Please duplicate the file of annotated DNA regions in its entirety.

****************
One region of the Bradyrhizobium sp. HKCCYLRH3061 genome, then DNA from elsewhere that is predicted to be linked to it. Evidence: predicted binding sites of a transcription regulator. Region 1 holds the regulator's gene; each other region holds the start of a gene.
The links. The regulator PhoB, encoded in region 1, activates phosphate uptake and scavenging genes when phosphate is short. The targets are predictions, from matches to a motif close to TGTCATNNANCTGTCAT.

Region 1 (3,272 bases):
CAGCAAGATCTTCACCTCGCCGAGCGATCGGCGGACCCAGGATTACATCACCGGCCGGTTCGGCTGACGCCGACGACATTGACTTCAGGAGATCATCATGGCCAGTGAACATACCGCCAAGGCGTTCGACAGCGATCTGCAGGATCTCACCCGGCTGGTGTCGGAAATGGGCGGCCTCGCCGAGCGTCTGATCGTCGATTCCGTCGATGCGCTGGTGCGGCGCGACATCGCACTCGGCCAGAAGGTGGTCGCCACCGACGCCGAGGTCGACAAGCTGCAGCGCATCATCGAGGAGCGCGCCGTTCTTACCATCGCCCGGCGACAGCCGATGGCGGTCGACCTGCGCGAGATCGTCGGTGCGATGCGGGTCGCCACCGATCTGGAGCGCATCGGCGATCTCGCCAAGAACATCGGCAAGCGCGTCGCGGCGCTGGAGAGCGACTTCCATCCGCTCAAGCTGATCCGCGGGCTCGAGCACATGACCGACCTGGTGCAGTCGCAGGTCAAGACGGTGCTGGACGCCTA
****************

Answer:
One region of the Bradyrhizobium sp. HKCCYLRH3061 genome, then DNA from elsewhere that is predicted to be linked to it. Evidence: predicted binding sites of a transcription regulator. Region 1 holds the regulator's gene; each other region holds the start of a gene.
The links. The regulator PhoB, encoded in region 1, activates phosphate uptake and scavenging genes when phosphate is short. The targets are predictions, from matches to a motif close to TGTCATNNANCTGTCAT.

Region 1 (3,272 bases):
CAGCAAGATCTTCACCTCGCCGAGCGATCGGCGGACCCAGGATTACATCACCGGCCGGTTCGGCTGACGCCGACGACATTGACTTCAGGAGATCATCATGGCCAGTGAACATACCGCCAAGGCGTTCGACAGCGATCTGCAGGATCTCACCCGGCTGGTGTCGGAAATGGGCGGCCTCGCCGAGCGTCTGATCGTCGATTCCGTCGATGCGCTGGTGCGGCGCGACATCGCACTCGGCCAGAAGGTGGTCGCCACCGACGCCGAGGTCGACAAGCTGCAGCGCATCATCGAGGAGCGCGCCGTTCTTACCATCGCCCGGCGACAGCCGATGGCGGTCGACCTGCGCGAGATCGTCGGTGCGATGCGGGTCGCCACCGATCTGGAGCGCATCGGCGATCTCGCCAAGAACATCGGCAAGCGCGTCGCGGCGCTGGAGAGCGACTTCCATCCGCTCAAGCTGATCCGCGGGCTCGAGCACATGACCGACCTGGTGCAGTCGCAGGTCAAGACGGTGCTGGACGCCTA